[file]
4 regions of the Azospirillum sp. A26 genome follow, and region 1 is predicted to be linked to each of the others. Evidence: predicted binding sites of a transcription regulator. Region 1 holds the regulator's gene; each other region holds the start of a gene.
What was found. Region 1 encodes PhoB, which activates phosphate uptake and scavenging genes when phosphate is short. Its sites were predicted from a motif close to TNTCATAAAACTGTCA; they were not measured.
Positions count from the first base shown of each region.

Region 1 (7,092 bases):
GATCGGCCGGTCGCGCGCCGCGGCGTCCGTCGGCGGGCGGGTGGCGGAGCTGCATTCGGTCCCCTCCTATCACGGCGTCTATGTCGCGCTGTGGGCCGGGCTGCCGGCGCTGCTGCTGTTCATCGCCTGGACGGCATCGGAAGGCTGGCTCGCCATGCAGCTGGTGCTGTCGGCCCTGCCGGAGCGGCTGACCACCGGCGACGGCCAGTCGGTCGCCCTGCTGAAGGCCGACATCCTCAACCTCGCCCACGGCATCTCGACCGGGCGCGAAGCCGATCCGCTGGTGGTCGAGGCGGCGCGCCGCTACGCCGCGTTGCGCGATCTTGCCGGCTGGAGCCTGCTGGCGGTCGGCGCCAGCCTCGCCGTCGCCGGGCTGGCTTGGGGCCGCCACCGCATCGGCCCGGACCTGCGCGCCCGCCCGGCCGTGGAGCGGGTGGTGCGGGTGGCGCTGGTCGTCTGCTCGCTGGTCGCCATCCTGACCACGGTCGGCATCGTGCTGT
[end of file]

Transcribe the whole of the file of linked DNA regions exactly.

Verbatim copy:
4 regions of the Azospirillum sp. A26 genome follow, and region 1 is predicted to be linked to each of the others. Evidence: predicted binding sites of a transcription regulator. Region 1 holds the regulator's gene; each other region holds the start of a gene.
What was found. Region 1 encodes PhoB, which activates phosphate uptake and scavenging genes when phosphate is short. Its sites were predicted from a motif close to TNTCATAAAACTGTCA; they were not measured.
Positions count from the first base shown of each region.

Region 1 (7,092 bases):
GATCGGCCGGTCGCGCGCCGCGGCGTCCGTCGGCGGGCGGGTGGCGGAGCTGCATTCGGTCCCCTCCTATCACGGCGTCTATGTCGCGCTGTGGGCCGGGCTGCCGGCGCTGCTGCTGTTCATCGCCTGGACGGCATCGGAAGGCTGGCTCGCCATGCAGCTGGTGCTGTCGGCCCTGCCGGAGCGGCTGACCACCGGCGACGGCCAGTCGGTCGCCCTGCTGAAGGCCGACATCCTCAACCTCGCCCACGGCATCTCGACCGGGCGCGAAGCCGATCCGCTGGTGGTCGAGGCGGCGCGCCGCTACGCCGCGTTGCGCGATCTTGCCGGCTGGAGCCTGCTGGCGGTCGGCGCCAGCCTCGCCGTCGCCGGGCTGGCTTGGGGCCGCCACCGCATCGGCCCGGACCTGCGCGCCCGCCCGGCCGTGGAGCGGGTGGTGCGGGTGGCGCTGGTCGTCTGCTCGCTGGTCGCCATCCTGACCACGGTCGGCATCGTGCTGT